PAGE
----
Coaching is a process that aims to improve performance and achieve goals through a combination of training, guidance, and feedback. It’s necessary for the development and mastery of the skills needed to perform a job. Our team members want to be good at what they do, and coaching is an essential aspect of ensuring they perform well. When coaching is done correctly, it makes our team members feel valued and supported.
Great leaders are true coaches who master the art of both informal and formal feedback. Feedback is important because it not only drives performance in a positive direction but also positively impacts the attitude and mindsets of all employees. When employee mindset and attitude are on the up and up, business results like profits, satisfaction scores, and employee experience will follow in suit, in a positive, upbeat direction.
Informal feedback is every day, casual conversations regarding how work is being done. Formal feedback is more organized, clearly documented, and saved in an employee’s or business’ files.
Research tells us that most formal feedback, like a tough conversation or recognition, falls flat because leaders haven’t engaged or connected through informal feedback (casual conversations) along the way. And most of us have experienced this firsthand—when we don’t hear from or see leaders of our own for days or even weeks at a time, only to be surprised when they call us in for a formal feedback discussion.
It can be challenging to give team members informal feedback, especially if they are not familiar with receiving any feedback; they only receive feedback when something goes wrong; or if you do not have a positive relationship with them. As a result, feedback can be perceived negatively and consequently result in a negative reaction from the team member.
How to Deliver Informal Feedback
Because of these challenges, we must understand the key characteristics of effective informal feedback. So, here are a few tips for delivering effective informal feedback:
• Be fair and balanced: Consider the circumstances in which the behavior occurred. Balanced means that not all the feedback you give is negative or for improvement. In fact, you should be providing more positive feedback and recognition than critiquing performance.
• Make it timely: The informal feedback should occur right after the behavior was observed or ideally within an hour.
• Be personal: Use the person’s name when delivering the feedback.
• Be specific: Provide details of what was observed or heard.
• Remove your negative emotions from your delivery
• Ask questions rather than make statements: Ensure the person understands the impact of their behavior by asking them questions. By asking questions, the person receiving the feedback has to process information rather than just being a passive listener.
• Be genuinely thankful: Always thank a team member after giving feedback.
Delivering Formal Feedback: Recognition
Recognition is important as many research studies have cited a lack of appreciation at work as a major reason for leaving a company. Showing appreciation makes people feel good. If we are going to enhance how our employees feel about coming to work, then we need to let them know we appreciate what they do.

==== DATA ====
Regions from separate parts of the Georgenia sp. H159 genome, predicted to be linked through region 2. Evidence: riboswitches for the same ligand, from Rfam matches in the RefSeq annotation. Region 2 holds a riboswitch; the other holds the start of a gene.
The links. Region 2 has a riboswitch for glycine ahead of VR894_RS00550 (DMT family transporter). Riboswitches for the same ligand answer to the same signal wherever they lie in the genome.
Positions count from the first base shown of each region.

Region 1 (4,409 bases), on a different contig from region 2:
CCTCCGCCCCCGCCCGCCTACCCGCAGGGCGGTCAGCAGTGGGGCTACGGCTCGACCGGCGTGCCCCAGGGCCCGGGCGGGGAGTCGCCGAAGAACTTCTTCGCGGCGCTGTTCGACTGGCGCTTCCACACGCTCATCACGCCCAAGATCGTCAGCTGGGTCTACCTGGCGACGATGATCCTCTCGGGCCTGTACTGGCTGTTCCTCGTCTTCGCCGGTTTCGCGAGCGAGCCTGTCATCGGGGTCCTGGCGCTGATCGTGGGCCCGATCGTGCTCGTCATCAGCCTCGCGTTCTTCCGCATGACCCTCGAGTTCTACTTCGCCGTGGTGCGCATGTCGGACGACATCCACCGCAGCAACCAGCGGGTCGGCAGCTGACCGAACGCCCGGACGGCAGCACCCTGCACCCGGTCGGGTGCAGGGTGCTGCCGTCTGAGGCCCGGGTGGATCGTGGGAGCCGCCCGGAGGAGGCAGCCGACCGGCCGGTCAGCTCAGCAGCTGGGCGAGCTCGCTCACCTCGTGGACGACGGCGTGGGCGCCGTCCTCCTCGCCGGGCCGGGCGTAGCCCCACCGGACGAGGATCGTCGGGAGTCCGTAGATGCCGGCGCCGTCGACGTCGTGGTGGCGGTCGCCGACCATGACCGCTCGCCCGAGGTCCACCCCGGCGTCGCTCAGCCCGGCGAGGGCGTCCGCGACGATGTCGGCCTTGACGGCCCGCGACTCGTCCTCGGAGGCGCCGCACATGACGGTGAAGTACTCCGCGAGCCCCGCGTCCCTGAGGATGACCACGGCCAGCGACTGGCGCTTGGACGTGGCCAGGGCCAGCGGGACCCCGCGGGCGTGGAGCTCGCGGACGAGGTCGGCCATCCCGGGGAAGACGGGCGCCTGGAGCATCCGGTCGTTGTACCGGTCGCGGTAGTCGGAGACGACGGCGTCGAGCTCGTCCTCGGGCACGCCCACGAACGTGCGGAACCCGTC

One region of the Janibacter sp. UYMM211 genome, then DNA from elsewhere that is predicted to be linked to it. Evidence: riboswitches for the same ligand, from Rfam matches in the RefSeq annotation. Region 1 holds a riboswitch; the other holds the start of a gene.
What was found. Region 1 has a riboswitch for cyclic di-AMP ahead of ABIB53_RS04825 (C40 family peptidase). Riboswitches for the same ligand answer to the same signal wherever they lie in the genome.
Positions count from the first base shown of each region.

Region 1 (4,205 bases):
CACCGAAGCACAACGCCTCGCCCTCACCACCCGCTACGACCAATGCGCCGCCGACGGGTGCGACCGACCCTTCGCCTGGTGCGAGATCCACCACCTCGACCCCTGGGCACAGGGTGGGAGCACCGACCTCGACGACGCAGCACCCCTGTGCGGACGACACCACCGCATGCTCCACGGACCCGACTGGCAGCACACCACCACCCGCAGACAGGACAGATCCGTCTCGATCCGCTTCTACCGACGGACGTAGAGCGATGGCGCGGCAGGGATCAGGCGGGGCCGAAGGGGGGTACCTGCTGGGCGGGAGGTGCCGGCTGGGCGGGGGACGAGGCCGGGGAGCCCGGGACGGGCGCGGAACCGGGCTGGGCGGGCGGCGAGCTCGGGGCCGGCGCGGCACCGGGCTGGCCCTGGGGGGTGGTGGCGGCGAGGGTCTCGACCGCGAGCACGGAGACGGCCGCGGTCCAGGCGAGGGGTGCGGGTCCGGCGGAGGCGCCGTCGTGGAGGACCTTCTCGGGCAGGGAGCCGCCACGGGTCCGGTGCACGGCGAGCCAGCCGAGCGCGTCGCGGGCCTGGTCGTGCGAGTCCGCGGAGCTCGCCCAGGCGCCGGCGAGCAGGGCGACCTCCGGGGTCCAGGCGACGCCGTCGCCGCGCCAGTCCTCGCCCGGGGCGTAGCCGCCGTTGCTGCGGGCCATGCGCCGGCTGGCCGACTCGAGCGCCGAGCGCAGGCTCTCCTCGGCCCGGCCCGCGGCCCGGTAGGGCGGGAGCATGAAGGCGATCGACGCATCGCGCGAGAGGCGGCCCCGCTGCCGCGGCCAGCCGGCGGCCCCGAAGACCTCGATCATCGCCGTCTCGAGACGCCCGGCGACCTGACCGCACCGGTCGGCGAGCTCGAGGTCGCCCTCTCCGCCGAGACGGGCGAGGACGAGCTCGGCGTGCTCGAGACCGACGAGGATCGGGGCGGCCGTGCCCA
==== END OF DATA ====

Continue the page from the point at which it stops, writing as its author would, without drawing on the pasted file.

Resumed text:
Walter Burke Barbe proposed the VAK model for learning. The model is useful because it allows us to understand how people process information, which is essential to communication. People learn and process information differently, either visually, auditorily, or kinesthetically. Recognition is really just information; therefore, we must realize that people will process recognition differently. Some people like to hear their recognition, whereas others like to see recognition and be able to show others. Some people need to experience recognition—they must taste it, touch it, or most likely do something as a result of it.
The task for every leader is to connect and find out how individuals prefer to receive information, which is also how they prefer to be recognized. Consider the different ways that you can recognize your team members:
• For visual learners, send them emails, handwritten notes of appreciation, or post accolades on a bulletin board for all to see.
• For people who process auditorily, recognize them verbally in meetings, daily huddles, and in front of their peers.
• For people who process kinesthetically, recognize their efforts by taking them to lunch, giving them an elevated role or task, or simply get out in the operation and work alongside them.
Delivering Formal Feedback: Tough Conversations
Leaders often shy away from tough conversations because of their emotional attachments to people. Sometimes, they simply don’t know how to engage people in these types of conversations. Here are some tips for having tough conversations with employees who fall short of expectations:
• Choose an appropriate setting that allows two-way interaction (or a witness, if necessary)
• Be prepared; have the facts organized well in advance of your meeting
• Begin by reinforcing their value and strengths
• Center the discussion on values and behaviors and seek input from them
• Create a performance improvement plan that guides them in their development
• Document your conversations in case incremental disciplinary action is required in the future
Use these proven tactics and practices to become an effective coach for your team and drive peak performance in your organization for years to come.